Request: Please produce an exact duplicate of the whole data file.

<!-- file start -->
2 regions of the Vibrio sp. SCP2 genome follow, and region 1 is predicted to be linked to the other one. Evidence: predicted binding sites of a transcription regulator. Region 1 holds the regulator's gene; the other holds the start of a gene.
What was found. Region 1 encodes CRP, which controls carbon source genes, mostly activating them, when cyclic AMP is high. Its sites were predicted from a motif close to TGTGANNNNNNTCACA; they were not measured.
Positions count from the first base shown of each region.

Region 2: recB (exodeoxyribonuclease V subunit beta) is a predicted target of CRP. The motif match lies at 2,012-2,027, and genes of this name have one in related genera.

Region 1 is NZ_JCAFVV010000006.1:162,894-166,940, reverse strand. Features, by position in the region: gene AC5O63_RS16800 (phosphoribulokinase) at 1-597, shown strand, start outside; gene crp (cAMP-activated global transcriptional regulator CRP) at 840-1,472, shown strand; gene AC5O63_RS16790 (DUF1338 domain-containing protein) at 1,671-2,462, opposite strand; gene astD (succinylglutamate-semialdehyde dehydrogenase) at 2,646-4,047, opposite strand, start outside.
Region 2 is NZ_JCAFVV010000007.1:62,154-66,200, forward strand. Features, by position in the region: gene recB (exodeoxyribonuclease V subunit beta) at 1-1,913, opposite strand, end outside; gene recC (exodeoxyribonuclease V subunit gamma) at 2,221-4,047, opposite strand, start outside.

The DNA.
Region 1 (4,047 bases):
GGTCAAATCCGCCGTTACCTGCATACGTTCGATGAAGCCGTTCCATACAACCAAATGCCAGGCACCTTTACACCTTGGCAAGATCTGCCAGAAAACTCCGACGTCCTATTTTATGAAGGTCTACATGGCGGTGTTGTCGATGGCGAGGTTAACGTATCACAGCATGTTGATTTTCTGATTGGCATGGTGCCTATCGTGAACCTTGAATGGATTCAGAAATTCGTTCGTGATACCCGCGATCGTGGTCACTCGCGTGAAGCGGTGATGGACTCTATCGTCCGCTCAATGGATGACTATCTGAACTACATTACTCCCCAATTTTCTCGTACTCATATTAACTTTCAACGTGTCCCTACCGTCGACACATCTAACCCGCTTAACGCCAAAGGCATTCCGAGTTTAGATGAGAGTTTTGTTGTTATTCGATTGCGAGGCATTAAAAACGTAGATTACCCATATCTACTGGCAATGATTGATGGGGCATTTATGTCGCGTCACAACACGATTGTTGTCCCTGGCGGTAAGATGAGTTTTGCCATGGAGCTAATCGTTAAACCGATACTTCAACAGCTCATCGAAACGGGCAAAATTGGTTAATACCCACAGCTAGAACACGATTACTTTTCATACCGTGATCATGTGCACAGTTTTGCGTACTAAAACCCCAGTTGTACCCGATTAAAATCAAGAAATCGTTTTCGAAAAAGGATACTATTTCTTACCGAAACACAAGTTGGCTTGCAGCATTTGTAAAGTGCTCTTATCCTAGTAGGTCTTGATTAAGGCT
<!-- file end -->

2 regions of the Vibrio sp. SCP2 genome follow, and region 1 is predicted to be linked to the other one. Evidence: predicted binding sites of a transcription regulator. Region 1 holds the regulator's gene; the other holds the start of a gene.
What was found. Region 1 encodes CRP, which controls carbon source genes, mostly activating them, when cyclic AMP is high. Its sites were predicted from a motif close to TGTGANNNNNNTCACA; they were not measured.
Positions count from the first base shown of each region.

Region 2: recB (exodeoxyribonuclease V subunit beta) is a predicted target of CRP. The motif match lies at 2,012-2,027, and genes of this name have one in related genera.

Region 1 is NZ_JCAFVV010000006.1:162,894-166,940, reverse strand. Features, by position in the region: gene AC5O63_RS16800 (phosphoribulokinase) at 1-597, shown strand, start outside; gene crp (cAMP-activated global transcriptional regulator CRP) at 840-1,472, shown strand; gene AC5O63_RS16790 (DUF1338 domain-containing protein) at 1,671-2,462, opposite strand; gene astD (succinylglutamate-semialdehyde dehydrogenase) at 2,646-4,047, opposite strand, start outside.
Region 2 is NZ_JCAFVV010000007.1:62,154-66,200, forward strand. Features, by position in the region: gene recB (exodeoxyribonuclease V subunit beta) at 1-1,913, opposite strand, end outside; gene recC (exodeoxyribonuclease V subunit gamma) at 2,221-4,047, opposite strand, start outside.

The DNA.
Region 1 (4,047 bases):
GGTCAAATCCGCCGTTACCTGCATACGTTCGATGAAGCCGTTCCATACAACCAAATGCCAGGCACCTTTACACCTTGGCAAGATCTGCCAGAAAACTCCGACGTCCTATTTTATGAAGGTCTACATGGCGGTGTTGTCGATGGCGAGGTTAACGTATCACAGCATGTTGATTTTCTGATTGGCATGGTGCCTATCGTGAACCTTGAATGGATTCAGAAATTCGTTCGTGATACCCGCGATCGTGGTCACTCGCGTGAAGCGGTGATGGACTCTATCGTCCGCTCAATGGATGACTATCTGAACTACATTACTCCCCAATTTTCTCGTACTCATATTAACTTTCAACGTGTCCCTACCGTCGACACATCTAACCCGCTTAACGCCAAAGGCATTCCGAGTTTAGATGAGAGTTTTGTTGTTATTCGATTGCGAGGCATTAAAAACGTAGATTACCCATATCTACTGGCAATGATTGATGGGGCATTTATGTCGCGTCACAACACGATTGTTGTCCCTGGCGGTAAGATGAGTTTTGCCATGGAGCTAATCGTTAAACCGATACTTCAACAGCTCATCGAAACGGGCAAAATTGGTTAATACCCACAGCTAGAACACGATTACTTTTCATACCGTGATCATGTGCACAGTTTTGCGTACTAAAACCCCAGTTGTACCCGATTAAAATCAAGAAATCGTTTTCGAAAAAGGATACTATTTCTTACCGAAACACAAGTTGGCTTGCAGCATTTGTAAAGTGCTCTTATCCTAGTAGGTCTTGATTAAGGCT